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Contact zones: Art and Culture in the British Empire, c1851-1900


'Contact zones', according to Mary Louise Pratt, are the social spaces of colonial encounter were 'disparate cultures meet, clash, and grapple with each other, often in highly asymmetrical relations of domination and subordination.' She argues, however, that a 'contact perspective' also emphasizes how ideas, objects and identities are constituted in and by their relations to each other, emphasizing the importance of co-presence, interaction and interlocking understandings and practices. The notion of the 'contact zone' offers us a radically different way of looking at art produced in nineteenth-century Britain and the British Empire highlighting the connections between artists and art works across the globe. A central question for this course is how we might understand these complex imperial intersections, encounters and appropriations through the visual and the material.

Until very recently, the indelible cultural impact of imperialism on Victorian art has been all but ignored. The central premise of Tim Barringer, Geoff Quilley and Douglas Fordham's introduction to their paradigm-shifting collection of essays, British Art and Empire, is that the concept of empire belongs at the centre, rather than in the margins of the history of British art. 'British art,' they argue, 'has been conceived as work produced in Britain and overwhelmingly representing subjects in the British Isles.' Following on from this, they argue that rather than viewing empire as no more than a theme or form of subject matter in British art, we should conceptualise British art as something in the empire.

Therefore, this course proposes an opening-up of the boundaries of British art in the Victorian period, moving beyond the rigid understanding of 'British art' as something produced within the hermetically sealed boundaries of a small island nation. We will seek to understand the relationship between the visual arts and imperialism in the Victorian period by examining a broad range of media (including painting, drawing, sculpture, photography, printed images etc). A central issue for the course will be an interrogation of the impact of empire on art produced in Britain, as well as on the visual cultures of colonized countries such as India, Australia, South Africa and Canada, thus disrupting the notion of imperial "centres" and colonial "peripheries".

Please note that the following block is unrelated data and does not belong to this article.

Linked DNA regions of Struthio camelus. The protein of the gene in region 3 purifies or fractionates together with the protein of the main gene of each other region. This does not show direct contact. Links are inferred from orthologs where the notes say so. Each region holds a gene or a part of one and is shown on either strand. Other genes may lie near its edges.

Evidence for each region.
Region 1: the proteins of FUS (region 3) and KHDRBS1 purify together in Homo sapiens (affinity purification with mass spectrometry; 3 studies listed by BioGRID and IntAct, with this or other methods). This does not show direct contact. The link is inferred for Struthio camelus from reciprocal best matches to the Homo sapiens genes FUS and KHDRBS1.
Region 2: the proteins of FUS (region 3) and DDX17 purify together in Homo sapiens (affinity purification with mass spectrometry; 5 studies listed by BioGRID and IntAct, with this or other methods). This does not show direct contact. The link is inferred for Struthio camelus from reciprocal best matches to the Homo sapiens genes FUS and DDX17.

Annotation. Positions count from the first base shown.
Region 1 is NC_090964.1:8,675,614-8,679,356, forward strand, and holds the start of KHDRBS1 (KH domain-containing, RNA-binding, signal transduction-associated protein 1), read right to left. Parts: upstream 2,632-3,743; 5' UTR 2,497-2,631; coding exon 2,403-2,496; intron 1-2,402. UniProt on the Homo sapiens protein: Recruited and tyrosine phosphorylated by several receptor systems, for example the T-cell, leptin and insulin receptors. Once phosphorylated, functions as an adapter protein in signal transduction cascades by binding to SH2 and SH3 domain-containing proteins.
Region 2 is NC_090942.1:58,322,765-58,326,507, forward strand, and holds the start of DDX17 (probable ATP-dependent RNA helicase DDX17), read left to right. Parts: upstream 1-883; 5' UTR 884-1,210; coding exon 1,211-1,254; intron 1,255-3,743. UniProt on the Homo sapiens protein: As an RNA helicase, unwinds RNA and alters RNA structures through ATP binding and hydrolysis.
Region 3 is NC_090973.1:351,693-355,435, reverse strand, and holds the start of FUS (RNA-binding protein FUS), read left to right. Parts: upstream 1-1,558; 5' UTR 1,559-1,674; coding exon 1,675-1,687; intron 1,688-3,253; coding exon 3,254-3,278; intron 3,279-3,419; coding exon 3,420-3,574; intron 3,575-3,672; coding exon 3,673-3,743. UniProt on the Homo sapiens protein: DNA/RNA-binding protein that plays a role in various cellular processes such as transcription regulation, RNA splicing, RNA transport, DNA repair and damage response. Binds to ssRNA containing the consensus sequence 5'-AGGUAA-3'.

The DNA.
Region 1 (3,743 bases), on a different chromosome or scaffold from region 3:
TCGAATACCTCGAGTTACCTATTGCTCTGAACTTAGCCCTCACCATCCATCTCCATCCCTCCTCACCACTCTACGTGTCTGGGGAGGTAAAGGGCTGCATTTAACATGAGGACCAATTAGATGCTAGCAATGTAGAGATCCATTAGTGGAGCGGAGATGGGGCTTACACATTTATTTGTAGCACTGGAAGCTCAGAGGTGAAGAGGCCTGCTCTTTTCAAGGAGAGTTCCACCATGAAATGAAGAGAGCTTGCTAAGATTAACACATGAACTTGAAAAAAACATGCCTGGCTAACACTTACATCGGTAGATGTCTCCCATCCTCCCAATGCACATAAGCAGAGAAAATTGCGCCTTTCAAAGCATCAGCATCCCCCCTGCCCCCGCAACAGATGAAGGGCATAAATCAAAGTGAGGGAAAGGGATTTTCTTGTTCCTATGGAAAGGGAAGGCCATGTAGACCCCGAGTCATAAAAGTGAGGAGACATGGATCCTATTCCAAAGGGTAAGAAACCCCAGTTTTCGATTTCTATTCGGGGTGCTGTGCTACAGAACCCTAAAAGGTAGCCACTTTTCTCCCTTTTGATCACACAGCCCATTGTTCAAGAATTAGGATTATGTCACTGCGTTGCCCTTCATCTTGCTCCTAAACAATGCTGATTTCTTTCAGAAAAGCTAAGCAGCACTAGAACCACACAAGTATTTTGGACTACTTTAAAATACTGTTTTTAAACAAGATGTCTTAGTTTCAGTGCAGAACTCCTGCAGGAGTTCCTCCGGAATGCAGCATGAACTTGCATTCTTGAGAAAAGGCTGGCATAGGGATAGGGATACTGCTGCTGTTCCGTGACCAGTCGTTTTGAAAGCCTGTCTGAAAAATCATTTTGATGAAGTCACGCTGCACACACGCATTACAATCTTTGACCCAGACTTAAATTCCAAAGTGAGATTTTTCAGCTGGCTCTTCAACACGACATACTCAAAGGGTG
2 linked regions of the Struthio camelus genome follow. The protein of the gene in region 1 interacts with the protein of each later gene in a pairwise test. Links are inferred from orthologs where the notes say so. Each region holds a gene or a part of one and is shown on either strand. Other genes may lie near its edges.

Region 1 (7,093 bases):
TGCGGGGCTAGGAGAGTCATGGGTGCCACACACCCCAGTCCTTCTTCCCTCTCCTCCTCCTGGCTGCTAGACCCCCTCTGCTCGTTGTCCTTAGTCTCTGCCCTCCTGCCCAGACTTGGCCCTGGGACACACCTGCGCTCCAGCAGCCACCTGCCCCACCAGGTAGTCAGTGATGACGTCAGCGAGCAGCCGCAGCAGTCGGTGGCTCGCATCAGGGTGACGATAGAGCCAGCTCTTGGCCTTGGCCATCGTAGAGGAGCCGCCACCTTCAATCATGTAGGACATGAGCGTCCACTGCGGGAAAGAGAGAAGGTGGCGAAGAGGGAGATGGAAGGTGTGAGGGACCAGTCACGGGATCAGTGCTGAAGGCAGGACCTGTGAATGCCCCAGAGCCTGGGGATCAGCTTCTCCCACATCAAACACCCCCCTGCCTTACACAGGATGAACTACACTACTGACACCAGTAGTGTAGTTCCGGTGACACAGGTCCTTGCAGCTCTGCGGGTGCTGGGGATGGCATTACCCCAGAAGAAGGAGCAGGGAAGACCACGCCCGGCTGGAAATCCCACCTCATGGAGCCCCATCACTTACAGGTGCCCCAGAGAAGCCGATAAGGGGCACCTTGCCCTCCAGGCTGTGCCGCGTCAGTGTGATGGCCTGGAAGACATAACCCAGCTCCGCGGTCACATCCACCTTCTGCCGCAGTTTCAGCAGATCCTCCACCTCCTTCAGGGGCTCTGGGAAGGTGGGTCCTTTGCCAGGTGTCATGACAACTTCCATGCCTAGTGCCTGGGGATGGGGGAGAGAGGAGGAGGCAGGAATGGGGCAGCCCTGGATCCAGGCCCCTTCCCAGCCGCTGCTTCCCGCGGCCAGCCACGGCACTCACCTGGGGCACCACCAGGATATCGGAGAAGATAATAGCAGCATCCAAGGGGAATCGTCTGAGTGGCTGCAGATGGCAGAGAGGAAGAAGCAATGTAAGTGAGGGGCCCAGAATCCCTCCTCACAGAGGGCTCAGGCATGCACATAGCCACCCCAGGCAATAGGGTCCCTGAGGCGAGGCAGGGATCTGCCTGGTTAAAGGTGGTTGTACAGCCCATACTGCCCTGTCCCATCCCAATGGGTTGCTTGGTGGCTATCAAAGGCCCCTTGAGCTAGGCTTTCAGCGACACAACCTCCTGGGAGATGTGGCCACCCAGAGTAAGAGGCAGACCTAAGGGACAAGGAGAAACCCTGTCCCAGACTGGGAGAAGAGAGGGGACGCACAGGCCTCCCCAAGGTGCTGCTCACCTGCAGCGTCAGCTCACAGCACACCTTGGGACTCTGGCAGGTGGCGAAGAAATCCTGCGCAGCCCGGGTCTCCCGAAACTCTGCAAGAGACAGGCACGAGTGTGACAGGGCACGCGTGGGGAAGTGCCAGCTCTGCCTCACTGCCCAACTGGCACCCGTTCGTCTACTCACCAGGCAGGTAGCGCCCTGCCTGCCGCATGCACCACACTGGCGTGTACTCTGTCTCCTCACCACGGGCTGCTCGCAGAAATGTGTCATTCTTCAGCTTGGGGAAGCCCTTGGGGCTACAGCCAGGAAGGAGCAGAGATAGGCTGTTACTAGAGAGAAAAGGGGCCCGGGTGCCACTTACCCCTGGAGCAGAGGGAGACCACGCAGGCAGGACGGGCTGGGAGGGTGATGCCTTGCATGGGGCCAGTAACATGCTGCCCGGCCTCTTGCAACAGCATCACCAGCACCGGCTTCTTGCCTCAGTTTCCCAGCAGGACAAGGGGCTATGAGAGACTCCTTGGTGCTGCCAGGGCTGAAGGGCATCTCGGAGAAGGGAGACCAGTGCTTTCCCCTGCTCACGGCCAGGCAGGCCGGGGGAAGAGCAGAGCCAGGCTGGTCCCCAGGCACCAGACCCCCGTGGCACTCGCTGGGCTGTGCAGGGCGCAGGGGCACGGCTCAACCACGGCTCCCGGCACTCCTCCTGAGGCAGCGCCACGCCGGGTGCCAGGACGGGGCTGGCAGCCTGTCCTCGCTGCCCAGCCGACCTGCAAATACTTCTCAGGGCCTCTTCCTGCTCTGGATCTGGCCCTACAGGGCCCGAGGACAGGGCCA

The study of such material raises pressing questions for the discipline of art history and we will draw on a wide range of methodologies from other fields such as anthropology, colonial and postcolonial history, museology, and studies of travel, movement and migration to help us analyse and discuss the wide range of art and ideas encountered in the course.


Preliminary reading

  • Tim Barringer, Geoff Quilley and Douglas Fordham, eds., Art and the British Empire (2007)
  • Tim Barringer and Tom Flynn, eds., Colonialism and the Object: Empire, Material Culture and the Museum (1997)
  • Felix Driver and David Gilbert (eds), Imperial Cities (1999)
  • Catherine Hall, ed., Cultures of Empire: A Reader: Colonizers in Britain and the Empire in the Nineteenth and Twentieth Centuries (2000)
  • Catherine Hall and Sonya Rose, eds., At Home with the Empire: Metropolitan Culture and the Imperial World (2006)
  • P.J. Marshall, The Cambridge Illustrated History of the British Empire (1996)
  • John MacKenzie, Orientalism: History, Theory and the Arts (1995)
  • Jonathan Schneer, London 1900: The Imperial Metropolis (1999)
  • James Ryan, Picturing Empire: Photography and the Visualisation of the British Empire (1997)

There are also a lot of web resources that will help you to get an idea of the geography, history and politics of British imperialism. Empire Online (accessed through the library catalogue) is particularly helpful and we will use it a lot in the module.

The Rising Moon, Williamstown, S. Australia (detail) by Sir John William

Module information

  • Module title
    Contact zones: Art and Culture in the British Empire, c1851-1900
  • Module number
  • Convenor
    Sarah Turner

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